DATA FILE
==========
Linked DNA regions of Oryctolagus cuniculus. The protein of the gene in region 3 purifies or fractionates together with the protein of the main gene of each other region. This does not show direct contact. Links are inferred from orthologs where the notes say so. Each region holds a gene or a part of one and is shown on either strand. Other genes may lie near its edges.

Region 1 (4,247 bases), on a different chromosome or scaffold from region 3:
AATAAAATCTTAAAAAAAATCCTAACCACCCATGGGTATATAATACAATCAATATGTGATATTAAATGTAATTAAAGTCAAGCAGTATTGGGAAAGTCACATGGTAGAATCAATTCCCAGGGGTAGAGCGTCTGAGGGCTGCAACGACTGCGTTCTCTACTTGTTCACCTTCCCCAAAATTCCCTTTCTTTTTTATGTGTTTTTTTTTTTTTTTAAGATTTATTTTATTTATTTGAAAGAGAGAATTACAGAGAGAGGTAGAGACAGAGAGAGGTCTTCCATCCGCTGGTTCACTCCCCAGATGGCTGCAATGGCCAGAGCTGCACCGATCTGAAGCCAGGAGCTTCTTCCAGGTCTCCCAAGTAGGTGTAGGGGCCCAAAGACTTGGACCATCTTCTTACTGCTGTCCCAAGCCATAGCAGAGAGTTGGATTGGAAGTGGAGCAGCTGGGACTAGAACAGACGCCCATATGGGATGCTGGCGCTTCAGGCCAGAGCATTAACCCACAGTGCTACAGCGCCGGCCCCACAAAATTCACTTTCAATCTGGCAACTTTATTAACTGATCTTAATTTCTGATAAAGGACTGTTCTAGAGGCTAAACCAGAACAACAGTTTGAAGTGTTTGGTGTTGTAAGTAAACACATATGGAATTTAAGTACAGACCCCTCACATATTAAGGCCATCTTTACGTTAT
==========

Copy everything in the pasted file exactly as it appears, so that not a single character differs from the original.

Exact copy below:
Linked DNA regions of Oryctolagus cuniculus. The protein of the gene in region 3 purifies or fractionates together with the protein of the main gene of each other region. This does not show direct contact. Links are inferred from orthologs where the notes say so. Each region holds a gene or a part of one and is shown on either strand. Other genes may lie near its edges.

Region 1 (4,247 bases), on a different chromosome or scaffold from region 3:
AATAAAATCTTAAAAAAAATCCTAACCACCCATGGGTATATAATACAATCAATATGTGATATTAAATGTAATTAAAGTCAAGCAGTATTGGGAAAGTCACATGGTAGAATCAATTCCCAGGGGTAGAGCGTCTGAGGGCTGCAACGACTGCGTTCTCTACTTGTTCACCTTCCCCAAAATTCCCTTTCTTTTTTATGTGTTTTTTTTTTTTTTTAAGATTTATTTTATTTATTTGAAAGAGAGAATTACAGAGAGAGGTAGAGACAGAGAGAGGTCTTCCATCCGCTGGTTCACTCCCCAGATGGCTGCAATGGCCAGAGCTGCACCGATCTGAAGCCAGGAGCTTCTTCCAGGTCTCCCAAGTAGGTGTAGGGGCCCAAAGACTTGGACCATCTTCTTACTGCTGTCCCAAGCCATAGCAGAGAGTTGGATTGGAAGTGGAGCAGCTGGGACTAGAACAGACGCCCATATGGGATGCTGGCGCTTCAGGCCAGAGCATTAACCCACAGTGCTACAGCGCCGGCCCCACAAAATTCACTTTCAATCTGGCAACTTTATTAACTGATCTTAATTTCTGATAAAGGACTGTTCTAGAGGCTAAACCAGAACAACAGTTTGAAGTGTTTGGTGTTGTAAGTAAACACATATGGAATTTAAGTACAGACCCCTCACATATTAAGGCCATCTTTACGTTAT